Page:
for the whole community complete ownership and control of the means of
transport, the means of manufacture, the mines, and the land. Thus we
look to put an end for ever to the wage system, to sweep away all distinc-
tions of class, and eventually to establish national and international Com-
munism on a sound basis.

" To this end it is imperative on all members of the Socialist Party to
gather together their forces in order to formulate a general policy and
force on its general acceptance.

"But here we must repudiate both the doctrines and tactics of
Anarchism. As Socialists, we believe that those doctrines, and the
tactics necessarily resulting from them, though advocated as revolutionary
by men who are honest and single-minded, are really reactionary, both in
theory and practice, and tend to check the advance of our cause. Indeed,
so far from hampering the freedom of the individual, as Anarchists hold
it will, Socialism will foster that full freedom which Anarchism would
inevitably destroy.

"As to the means for the attainment of our end, in the first place, we
Socialists look for our success to the increasing and energetic promulga-
tion of our views amongst the whole people, and, next, to the capture and
transformation of the great social machinery. In any case the people
have increasingly at hand the power of dominating and controlling the
whole political, and through the political, the social forces of the

" The first step towards transformation and reorganisation must neces-
sarily be in the direction of the limitation of class robbery, and the
consequent raising of the standard of life for the individual. In this
direction certain measures have been brought within the scope of prac-
tical politics ; and we name them as having been urged and supported
originally and chiefly by Socialists, and advocated by them still, not, as


above said, as solutions of social wrongs, but as tending to lessen the
evils of the existing regime; so that individuals of the useful classes,
having more leisure and less anxiety, may be able to turn their attention
to the only real remedy for their position of inferiority — to wit, the
supplanting of the present state by a society of equality of condition.
When this great change is completely carried out, the genuine liberty of
all will be secured by the free play of social forces with much less coercive
interference than the present system entails.

" The following are some of the measures spoken of above :

" An Eight Hours Law.

" Prohibition of Child Labour for Wages.

" Free Maintenance of all Necessitous Children.

" Equal Payment of Men and Women for Equal Work.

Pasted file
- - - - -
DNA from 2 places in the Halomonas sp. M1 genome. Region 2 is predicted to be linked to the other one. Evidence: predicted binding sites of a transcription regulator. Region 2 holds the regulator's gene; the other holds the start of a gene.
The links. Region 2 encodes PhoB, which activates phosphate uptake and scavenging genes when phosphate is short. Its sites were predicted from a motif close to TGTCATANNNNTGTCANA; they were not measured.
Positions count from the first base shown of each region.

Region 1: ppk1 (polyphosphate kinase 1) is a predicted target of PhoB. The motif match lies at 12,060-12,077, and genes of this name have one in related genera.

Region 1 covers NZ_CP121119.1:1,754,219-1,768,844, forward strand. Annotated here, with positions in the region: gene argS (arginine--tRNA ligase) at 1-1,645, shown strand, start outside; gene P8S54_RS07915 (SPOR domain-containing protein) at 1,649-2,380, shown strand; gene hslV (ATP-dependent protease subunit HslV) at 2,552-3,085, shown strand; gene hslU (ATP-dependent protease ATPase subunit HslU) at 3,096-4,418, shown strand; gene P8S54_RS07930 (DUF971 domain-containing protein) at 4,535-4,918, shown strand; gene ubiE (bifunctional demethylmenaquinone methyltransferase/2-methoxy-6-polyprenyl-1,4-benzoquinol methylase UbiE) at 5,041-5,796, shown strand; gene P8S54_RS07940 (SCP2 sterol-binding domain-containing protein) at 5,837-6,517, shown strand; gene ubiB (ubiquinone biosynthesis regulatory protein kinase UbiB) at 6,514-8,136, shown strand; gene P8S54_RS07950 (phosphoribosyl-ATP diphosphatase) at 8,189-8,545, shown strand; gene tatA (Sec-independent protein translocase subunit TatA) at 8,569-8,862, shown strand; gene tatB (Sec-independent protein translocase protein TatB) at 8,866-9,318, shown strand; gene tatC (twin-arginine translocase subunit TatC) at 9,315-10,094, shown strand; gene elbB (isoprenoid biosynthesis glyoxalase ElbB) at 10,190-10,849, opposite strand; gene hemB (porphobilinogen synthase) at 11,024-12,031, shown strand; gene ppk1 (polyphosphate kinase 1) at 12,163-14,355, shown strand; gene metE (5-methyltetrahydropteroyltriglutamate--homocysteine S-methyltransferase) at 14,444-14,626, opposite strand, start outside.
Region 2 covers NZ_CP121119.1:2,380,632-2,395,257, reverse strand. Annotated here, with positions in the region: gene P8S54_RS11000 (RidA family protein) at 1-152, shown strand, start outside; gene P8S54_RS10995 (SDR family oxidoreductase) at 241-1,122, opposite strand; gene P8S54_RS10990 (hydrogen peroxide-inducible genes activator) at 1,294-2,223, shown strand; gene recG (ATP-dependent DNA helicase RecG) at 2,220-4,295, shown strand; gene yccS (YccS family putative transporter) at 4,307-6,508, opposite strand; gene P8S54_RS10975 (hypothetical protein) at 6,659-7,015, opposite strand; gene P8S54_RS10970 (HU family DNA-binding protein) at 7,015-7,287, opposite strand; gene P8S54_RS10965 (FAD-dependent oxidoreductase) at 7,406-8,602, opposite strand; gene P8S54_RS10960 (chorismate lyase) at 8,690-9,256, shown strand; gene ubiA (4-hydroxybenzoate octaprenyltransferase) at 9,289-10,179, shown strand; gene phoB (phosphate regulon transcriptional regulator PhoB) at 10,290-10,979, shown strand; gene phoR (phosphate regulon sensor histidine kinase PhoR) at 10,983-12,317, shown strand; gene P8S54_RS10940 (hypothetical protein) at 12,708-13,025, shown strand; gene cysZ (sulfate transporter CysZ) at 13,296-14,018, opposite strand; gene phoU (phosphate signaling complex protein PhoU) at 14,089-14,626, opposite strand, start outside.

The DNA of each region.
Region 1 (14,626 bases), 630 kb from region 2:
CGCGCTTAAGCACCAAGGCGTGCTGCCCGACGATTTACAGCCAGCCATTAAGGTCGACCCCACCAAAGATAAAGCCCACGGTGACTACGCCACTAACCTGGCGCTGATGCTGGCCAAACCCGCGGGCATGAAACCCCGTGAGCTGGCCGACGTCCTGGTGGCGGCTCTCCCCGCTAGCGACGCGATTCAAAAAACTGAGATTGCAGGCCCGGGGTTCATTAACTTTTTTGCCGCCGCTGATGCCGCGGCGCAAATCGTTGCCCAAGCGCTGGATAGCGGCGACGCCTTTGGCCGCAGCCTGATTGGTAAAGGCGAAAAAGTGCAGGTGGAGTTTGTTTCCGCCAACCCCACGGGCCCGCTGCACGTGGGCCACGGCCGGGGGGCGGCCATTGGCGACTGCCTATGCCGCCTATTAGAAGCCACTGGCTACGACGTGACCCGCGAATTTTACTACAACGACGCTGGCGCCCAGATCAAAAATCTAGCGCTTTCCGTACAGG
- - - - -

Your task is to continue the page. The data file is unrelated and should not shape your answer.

" An Adequate Minimum Wage for all Adults Employed in the

Government and Municipal Services, or in any Monopolies, such

as Railways, enjoying State Privileges.
" Suppression of all Sub-contracting and Sweating.
" Universal Suffrage for all Adults, Men and Women alike.
" Public Payment for all Public Service.

" The inevitable economic development points to the direct absorption
by the State, as an organised democracy, of monopolies which have been
granted to, or constituted by, companies, and their immediate conversion
into public services. But the railway system is of all the monopolies that
which could be most easily and conveniently so converted. It is certain
that no attempt to reorganise industry on the land can be successful so
long as the railways are in private hands, and excessive rates of carriage
are charged. Recent events have hastened on the socialist solution of
this particular question, and the disinclination of boards of directors to
adopt improvements which would cheapen freight, prove that in this, as in
other cases, English capitalists, far from being enlightened by competition
are blinded by it even to their own interests.

" In other directions the growth of combination, as with banks, shipping
companies, and huge limited liability concerns, organised both for pro-
duction and distribution, show that the time is ripe for socialist organisa-
tion. The economic development in this direction is already so far
.advanced that the socialisation of production and distribution on the
economic side of things can easily and at once begin, when the people
have made up their minds to overthrow privilege and monopoly. In order
to effect the change from capitalism to co-operation, from unconscious
revolt to conscious reorganisation, it is necessary that we Socialists should
constitute ourselves into a distinct political party with definite aims,
marching steadily along our own highway without reference to the con-
venience of political factions.

" We have thus stated the main principles and the broad strategy on
■which, as we believe, all Socialists may combine to act with vigour. The


opportunity for deliberate and determined action is now always with us
and local autonomy in all local matters will still leave the fullest outlet